But when asked if he is optimistic the tariffs will work, Spurlock said, “I have to be optimistic.”

Disclosure: The Texas Farm Bureau has been a financial supporter of The Texas Tribune, a nonprofit, nonpartisan news organization that is funded in part by donations from members, foundations and corporate sponsors. Financial supporters play no role in the Tribune’s journalism. Find a complete list of them here.

Author: MATTHEW CHOI – The Texas Tribune

Hurd on the Hill: Our Farmers & Families Win with NAFTA

This week is deemed National Agriculture Week and we in the 23rd District of Texas are certainly grateful for the hard work of farmers and ranchers year-round.

Folks in the agriculture industry toil around the clock to produce goods that we consume every day from the clothes on our backs to the food on our tables. The industry supports more than 3.75 million Texas jobs paying $160 billion in wages and we simply cannot overstate its importance on our economy.

Many folks aren’t aware of the benefits of trade for Texas agriculture. In 2016, Texas exported $11.3 billion in total food and agriculture goods, and more than 40 percent went to NAFTA partners. While there’s no question that we need to modernize NAFTA to account for evolving industries and emerging technology, scrapping the deal altogether would be particularly harmful for Texas farmers and ranchers.

For example, one sector that benefits immensely from trade with our Northern and Southern neighbors is beef. Texas cattlemen and women sell roughly $338 million in beef to Mexico every year – approximately 35 percent of all American beef and veal exports are to Mexico alone. Similarly, total US beef exports to Canada and Mexico have almost tripled since NAFTA was signed.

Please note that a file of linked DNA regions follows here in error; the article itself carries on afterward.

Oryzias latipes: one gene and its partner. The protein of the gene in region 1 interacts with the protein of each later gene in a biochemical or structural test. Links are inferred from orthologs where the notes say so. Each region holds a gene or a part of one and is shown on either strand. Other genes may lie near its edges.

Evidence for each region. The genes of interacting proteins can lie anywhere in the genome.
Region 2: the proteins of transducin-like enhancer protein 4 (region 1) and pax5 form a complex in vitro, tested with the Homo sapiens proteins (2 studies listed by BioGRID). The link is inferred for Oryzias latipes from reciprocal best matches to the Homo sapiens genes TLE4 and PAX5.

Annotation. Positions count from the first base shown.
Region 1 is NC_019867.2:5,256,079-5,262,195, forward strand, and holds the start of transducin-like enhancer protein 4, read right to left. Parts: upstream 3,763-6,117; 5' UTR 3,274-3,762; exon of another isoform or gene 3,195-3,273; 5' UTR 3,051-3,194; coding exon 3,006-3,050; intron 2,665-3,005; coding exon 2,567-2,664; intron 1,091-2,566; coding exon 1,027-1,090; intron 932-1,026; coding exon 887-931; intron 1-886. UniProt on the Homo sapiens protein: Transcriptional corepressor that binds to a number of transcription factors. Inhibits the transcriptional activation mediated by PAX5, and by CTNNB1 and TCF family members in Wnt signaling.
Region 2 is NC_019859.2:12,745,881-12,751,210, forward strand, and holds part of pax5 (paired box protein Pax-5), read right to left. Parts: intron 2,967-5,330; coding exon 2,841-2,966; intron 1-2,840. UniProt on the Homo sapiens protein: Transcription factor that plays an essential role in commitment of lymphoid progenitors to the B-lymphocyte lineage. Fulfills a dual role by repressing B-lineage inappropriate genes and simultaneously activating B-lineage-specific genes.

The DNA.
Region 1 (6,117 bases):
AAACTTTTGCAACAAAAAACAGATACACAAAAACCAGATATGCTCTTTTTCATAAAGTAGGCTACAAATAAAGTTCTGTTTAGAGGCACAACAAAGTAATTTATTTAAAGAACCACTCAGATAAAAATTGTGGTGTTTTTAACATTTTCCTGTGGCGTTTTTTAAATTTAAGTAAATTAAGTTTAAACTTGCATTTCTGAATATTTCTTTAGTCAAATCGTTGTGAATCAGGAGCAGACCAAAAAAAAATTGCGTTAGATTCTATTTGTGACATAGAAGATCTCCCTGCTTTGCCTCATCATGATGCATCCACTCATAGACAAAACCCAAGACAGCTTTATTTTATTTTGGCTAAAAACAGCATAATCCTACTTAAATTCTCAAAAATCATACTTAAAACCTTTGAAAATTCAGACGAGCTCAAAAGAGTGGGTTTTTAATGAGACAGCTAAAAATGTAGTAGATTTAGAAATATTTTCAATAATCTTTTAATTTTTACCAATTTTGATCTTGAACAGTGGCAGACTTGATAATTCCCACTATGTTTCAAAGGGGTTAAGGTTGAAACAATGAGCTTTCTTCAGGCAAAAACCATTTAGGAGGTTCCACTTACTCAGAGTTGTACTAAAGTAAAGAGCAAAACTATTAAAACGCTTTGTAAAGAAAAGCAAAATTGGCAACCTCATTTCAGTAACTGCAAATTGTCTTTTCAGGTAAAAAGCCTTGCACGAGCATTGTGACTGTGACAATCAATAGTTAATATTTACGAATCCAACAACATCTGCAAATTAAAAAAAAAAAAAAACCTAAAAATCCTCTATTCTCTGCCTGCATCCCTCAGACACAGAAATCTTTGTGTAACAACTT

This is why Texas raises more calves than anywhere in the United States and is the 14th largest cattle producing region in the world. Without unfettered access to Mexican and Canadian markets, Texas’ $10.5 billion beef industry would take a major hit.

Our cotton growers have also benefitted tremendously from free trade with Mexico and Canada. Mexico is a reliable and important market for U.S. cotton fiber, buying one million bales each year. Mexico is also our country’s second largest cotton textile and apparel market, buying fifteen percent of the nation’s total exports.

Likewise, Canada and Mexico accounted for almost 20 percent of U.S. fresh fruit exports and roughly 65 percent of fresh vegetable exports, totaling $7.2 billion. Unsurprisingly, when Mexico applied temporary tariffs to some of our produce in 2009, those industries lost $65 million that season. For Texas farmers, this demonstrates the direct correlation between free trade and economic growth.

In a lecture in 1970 when he won the Noble Prize, agronomist Norman Borlaug said, “Civilization as it is known today could not have evolved, nor can it survive, without an adequate food supply.” In my district, over 9,000 farms and ranches employing thousands of hard-working people ensure our civilization is continuing to evolve.

In order for them to continue this vital task they need access to new markets, which is why I will continue to advocate for a modernized NAFTA. Agriculture is critical to our economy and its critical to our survival.